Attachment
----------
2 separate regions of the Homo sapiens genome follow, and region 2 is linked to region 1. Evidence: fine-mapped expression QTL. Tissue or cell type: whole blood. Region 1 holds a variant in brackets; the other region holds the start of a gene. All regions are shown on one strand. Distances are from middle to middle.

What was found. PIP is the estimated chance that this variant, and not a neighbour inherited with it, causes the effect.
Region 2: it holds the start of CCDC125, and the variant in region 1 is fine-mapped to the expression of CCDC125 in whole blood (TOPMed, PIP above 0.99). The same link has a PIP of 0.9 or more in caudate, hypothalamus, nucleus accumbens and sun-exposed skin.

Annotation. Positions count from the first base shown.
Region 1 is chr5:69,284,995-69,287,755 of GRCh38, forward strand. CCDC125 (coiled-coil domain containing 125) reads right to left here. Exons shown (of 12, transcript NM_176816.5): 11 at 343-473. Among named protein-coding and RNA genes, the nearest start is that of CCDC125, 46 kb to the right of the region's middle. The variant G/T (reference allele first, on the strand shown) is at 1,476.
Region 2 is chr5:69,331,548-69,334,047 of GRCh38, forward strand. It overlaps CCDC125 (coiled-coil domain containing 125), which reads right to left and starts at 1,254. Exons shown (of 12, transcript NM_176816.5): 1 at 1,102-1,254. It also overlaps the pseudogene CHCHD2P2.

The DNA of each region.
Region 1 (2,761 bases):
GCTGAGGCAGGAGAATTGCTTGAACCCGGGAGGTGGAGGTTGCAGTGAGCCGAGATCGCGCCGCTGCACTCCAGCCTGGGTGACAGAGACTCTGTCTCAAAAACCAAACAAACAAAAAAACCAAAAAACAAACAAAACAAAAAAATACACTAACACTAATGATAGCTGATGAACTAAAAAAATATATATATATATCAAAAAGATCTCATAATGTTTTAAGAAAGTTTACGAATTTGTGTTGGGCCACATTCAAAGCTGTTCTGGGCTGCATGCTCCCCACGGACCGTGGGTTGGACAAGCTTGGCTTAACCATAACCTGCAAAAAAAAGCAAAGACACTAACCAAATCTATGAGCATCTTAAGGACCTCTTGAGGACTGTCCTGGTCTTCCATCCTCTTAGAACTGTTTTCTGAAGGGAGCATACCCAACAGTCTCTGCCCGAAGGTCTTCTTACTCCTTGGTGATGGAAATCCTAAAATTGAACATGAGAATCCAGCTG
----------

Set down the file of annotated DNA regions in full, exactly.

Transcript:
2 separate regions of the Homo sapiens genome follow, and region 2 is linked to region 1. Evidence: fine-mapped expression QTL. Tissue or cell type: whole blood. Region 1 holds a variant in brackets; the other region holds the start of a gene. All regions are shown on one strand. Distances are from middle to middle.

What was found. PIP is the estimated chance that this variant, and not a neighbour inherited with it, causes the effect.
Region 2: it holds the start of CCDC125, and the variant in region 1 is fine-mapped to the expression of CCDC125 in whole blood (TOPMed, PIP above 0.99). The same link has a PIP of 0.9 or more in caudate, hypothalamus, nucleus accumbens and sun-exposed skin.

Annotation. Positions count from the first base shown.
Region 1 is chr5:69,284,995-69,287,755 of GRCh38, forward strand. CCDC125 (coiled-coil domain containing 125) reads right to left here. Exons shown (of 12, transcript NM_176816.5): 11 at 343-473. Among named protein-coding and RNA genes, the nearest start is that of CCDC125, 46 kb to the right of the region's middle. The variant G/T (reference allele first, on the strand shown) is at 1,476.
Region 2 is chr5:69,331,548-69,334,047 of GRCh38, forward strand. It overlaps CCDC125 (coiled-coil domain containing 125), which reads right to left and starts at 1,254. Exons shown (of 12, transcript NM_176816.5): 1 at 1,102-1,254. It also overlaps the pseudogene CHCHD2P2.

The DNA of each region.
Region 1 (2,761 bases):
GCTGAGGCAGGAGAATTGCTTGAACCCGGGAGGTGGAGGTTGCAGTGAGCCGAGATCGCGCCGCTGCACTCCAGCCTGGGTGACAGAGACTCTGTCTCAAAAACCAAACAAACAAAAAAACCAAAAAACAAACAAAACAAAAAAATACACTAACACTAATGATAGCTGATGAACTAAAAAAATATATATATATATCAAAAAGATCTCATAATGTTTTAAGAAAGTTTACGAATTTGTGTTGGGCCACATTCAAAGCTGTTCTGGGCTGCATGCTCCCCACGGACCGTGGGTTGGACAAGCTTGGCTTAACCATAACCTGCAAAAAAAAGCAAAGACACTAACCAAATCTATGAGCATCTTAAGGACCTCTTGAGGACTGTCCTGGTCTTCCATCCTCTTAGAACTGTTTTCTGAAGGGAGCATACCCAACAGTCTCTGCCCGAAGGTCTTCTTACTCCTTGGTGATGGAAATCCTAAAATTGAACATGAGAATCCAGCTG